Although the government’s warrantless surveillance program is associated with the NSA, the FBI has gradually become a significant player in administering it, a newly declassified report shows. In 2008, according to the report, the F.B.I. assumed the power to review email accounts the N.S.A. wanted to collect through the “Prism” system, which collects emails of foreigners from providers like Yahoo and Google. The bureau’s top lawyer, Valerie E. Caproni, who is now a Federal District Court judge, developed procedures to make sure no such accounts belonged to Americans. Then, in October 2009, the F.B.I. started retaining copies of unprocessed communications gathered without a warrant to analyze for its own purposes. And in April 2012, the bureau began nominating new email accounts and phone numbers belonging to foreigners for collection, including through the N.S.A.’s “upstream” system, which collects communications transiting network switches. That information is in a 231-page study by the Justice Department’s inspector general about the F.B.I.’s activities under the FISA Amendments Act of 2008, which authorized the surveillance program. The report was entirely classified when completed in September 2012. But the government has now made a semi-redacted version of the report public in response to a Freedom of Information Act lawsuit filed by The New York Times. The Times filed the lawsuit after a wave of declassifications about government surveillance activities in response to leaks by the former intelligence contractor Edward J. Snowden. [nytimes.com]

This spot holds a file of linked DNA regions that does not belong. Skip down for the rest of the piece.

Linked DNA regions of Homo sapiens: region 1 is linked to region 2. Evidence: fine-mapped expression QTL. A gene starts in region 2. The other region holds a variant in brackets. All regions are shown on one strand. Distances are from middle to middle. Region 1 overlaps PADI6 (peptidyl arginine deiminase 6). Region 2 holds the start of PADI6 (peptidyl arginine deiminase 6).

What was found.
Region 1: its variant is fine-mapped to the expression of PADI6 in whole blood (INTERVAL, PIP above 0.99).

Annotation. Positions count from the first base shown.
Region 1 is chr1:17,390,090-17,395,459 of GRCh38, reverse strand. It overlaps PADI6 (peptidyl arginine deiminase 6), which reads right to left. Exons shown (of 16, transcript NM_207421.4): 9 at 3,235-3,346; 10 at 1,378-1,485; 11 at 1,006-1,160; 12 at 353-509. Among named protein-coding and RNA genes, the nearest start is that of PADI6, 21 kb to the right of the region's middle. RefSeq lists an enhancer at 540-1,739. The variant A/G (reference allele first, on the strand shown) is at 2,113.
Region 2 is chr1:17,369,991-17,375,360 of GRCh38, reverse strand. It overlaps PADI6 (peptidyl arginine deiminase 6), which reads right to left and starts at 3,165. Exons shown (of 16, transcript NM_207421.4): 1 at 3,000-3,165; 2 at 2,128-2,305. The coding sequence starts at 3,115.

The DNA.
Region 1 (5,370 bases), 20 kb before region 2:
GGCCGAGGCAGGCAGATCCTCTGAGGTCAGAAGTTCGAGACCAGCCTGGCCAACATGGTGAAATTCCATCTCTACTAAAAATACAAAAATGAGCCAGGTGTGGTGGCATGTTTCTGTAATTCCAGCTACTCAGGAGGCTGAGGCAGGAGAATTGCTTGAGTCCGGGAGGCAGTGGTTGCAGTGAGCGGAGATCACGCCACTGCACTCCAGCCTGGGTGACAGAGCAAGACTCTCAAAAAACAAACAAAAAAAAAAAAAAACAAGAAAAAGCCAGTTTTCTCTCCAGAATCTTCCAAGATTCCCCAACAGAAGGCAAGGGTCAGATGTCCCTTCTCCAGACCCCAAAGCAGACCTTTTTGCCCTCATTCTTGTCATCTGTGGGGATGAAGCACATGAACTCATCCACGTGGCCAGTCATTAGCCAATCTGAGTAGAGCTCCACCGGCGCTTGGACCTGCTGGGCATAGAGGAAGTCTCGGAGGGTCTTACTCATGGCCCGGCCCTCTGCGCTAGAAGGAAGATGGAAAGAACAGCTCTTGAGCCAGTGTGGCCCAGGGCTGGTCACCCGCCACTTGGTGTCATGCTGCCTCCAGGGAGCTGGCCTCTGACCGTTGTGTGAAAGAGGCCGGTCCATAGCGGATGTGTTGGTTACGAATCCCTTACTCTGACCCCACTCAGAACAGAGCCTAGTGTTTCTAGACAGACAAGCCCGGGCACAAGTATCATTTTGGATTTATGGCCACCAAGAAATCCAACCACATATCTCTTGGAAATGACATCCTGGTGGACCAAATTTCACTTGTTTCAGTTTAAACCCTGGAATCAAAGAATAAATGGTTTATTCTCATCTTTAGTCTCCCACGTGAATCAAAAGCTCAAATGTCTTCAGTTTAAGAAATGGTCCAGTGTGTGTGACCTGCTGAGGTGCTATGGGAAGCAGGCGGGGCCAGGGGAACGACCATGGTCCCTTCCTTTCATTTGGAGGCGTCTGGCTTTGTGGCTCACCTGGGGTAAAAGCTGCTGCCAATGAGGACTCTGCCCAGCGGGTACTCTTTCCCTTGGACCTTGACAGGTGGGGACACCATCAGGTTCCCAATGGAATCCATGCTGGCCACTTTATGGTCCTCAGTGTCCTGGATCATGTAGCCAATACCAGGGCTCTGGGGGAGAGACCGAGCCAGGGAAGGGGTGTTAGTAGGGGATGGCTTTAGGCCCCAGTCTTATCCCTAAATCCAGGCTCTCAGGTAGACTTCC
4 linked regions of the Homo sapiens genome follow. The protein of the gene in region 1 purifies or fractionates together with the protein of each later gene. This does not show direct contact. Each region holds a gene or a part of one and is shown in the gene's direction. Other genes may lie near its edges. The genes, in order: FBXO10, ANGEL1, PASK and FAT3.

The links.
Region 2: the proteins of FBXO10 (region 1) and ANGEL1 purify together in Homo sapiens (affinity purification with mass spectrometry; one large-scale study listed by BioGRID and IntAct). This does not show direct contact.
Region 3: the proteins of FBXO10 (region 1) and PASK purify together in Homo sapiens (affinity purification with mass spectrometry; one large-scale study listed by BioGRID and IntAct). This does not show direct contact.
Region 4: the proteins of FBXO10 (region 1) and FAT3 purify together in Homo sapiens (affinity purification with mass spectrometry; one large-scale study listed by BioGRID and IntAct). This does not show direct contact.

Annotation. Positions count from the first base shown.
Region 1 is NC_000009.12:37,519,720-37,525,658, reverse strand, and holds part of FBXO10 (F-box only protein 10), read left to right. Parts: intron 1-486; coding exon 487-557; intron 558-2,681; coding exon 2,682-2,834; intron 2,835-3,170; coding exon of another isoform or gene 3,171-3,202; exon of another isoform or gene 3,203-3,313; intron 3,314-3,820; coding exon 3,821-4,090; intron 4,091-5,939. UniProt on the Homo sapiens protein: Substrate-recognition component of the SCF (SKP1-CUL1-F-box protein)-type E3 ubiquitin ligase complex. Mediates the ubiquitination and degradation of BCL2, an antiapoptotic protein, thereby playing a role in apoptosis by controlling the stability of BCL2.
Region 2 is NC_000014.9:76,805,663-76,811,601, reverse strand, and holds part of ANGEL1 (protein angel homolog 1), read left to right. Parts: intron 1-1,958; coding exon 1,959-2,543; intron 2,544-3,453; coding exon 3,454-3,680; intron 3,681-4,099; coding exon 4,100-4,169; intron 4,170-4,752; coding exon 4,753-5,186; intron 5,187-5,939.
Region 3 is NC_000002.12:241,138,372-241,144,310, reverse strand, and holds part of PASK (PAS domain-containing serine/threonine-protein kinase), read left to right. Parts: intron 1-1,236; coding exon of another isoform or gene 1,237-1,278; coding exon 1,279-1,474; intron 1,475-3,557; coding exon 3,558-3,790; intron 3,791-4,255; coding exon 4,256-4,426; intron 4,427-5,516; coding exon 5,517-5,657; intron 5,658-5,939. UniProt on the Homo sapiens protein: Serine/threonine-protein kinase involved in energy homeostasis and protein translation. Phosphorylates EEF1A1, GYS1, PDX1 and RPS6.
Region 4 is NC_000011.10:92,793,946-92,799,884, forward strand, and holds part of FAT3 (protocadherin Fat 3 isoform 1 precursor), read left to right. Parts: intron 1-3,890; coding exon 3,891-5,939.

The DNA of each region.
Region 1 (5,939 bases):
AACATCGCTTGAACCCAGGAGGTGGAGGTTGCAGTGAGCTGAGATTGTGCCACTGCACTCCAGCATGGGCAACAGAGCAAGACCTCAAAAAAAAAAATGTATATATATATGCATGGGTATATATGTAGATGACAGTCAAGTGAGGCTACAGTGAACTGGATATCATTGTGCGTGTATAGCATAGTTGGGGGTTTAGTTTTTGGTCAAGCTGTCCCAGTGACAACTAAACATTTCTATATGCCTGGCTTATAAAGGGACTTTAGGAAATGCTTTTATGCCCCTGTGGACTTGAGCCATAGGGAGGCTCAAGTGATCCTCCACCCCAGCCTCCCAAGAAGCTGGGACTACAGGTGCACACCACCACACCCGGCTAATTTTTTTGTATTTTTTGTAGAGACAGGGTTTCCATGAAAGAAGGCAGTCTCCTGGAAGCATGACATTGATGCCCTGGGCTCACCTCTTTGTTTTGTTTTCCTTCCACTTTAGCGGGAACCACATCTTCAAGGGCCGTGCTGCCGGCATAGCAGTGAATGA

US – Citizenfour Earns Oscar Nod; Snowden Talks from Moscow

It’s just been announced that Citizenfour, the documentary portraying the Snowden disclosures, has been nominated for an Oscar. Eric Jones reviews the film, noting it refrains from any narrative defense of Snowden’s actions and instead reveals Snowden’s slowly developing apprehension and also his lack of panic or regret. “The net effect is a sympathetic portrayal of a man, misguided or not, who views himself as doing the right thing and is only in this moment seeing the monumental consequences of his actions,” he writes. Meanwhile, James Bamford of PBS has published an interview with Snowden from Moscow on cyberattacks. [Privacy Advisor]

WW – Welcome to ‘Uber-Veillance’ Says Australian Privacy Foundation

Regulators are way behind the game when it comes to wearable and IoT privacy, and users are willingly conspiring with companies that don’t care about them to help create a society of “uber-veillance”. That’s the grim conclusion reached by Australian Privacy Foundation (APF) board member and University of Wollongong researcher Katina Michael in conversation with The Register. [theregister.co.uk]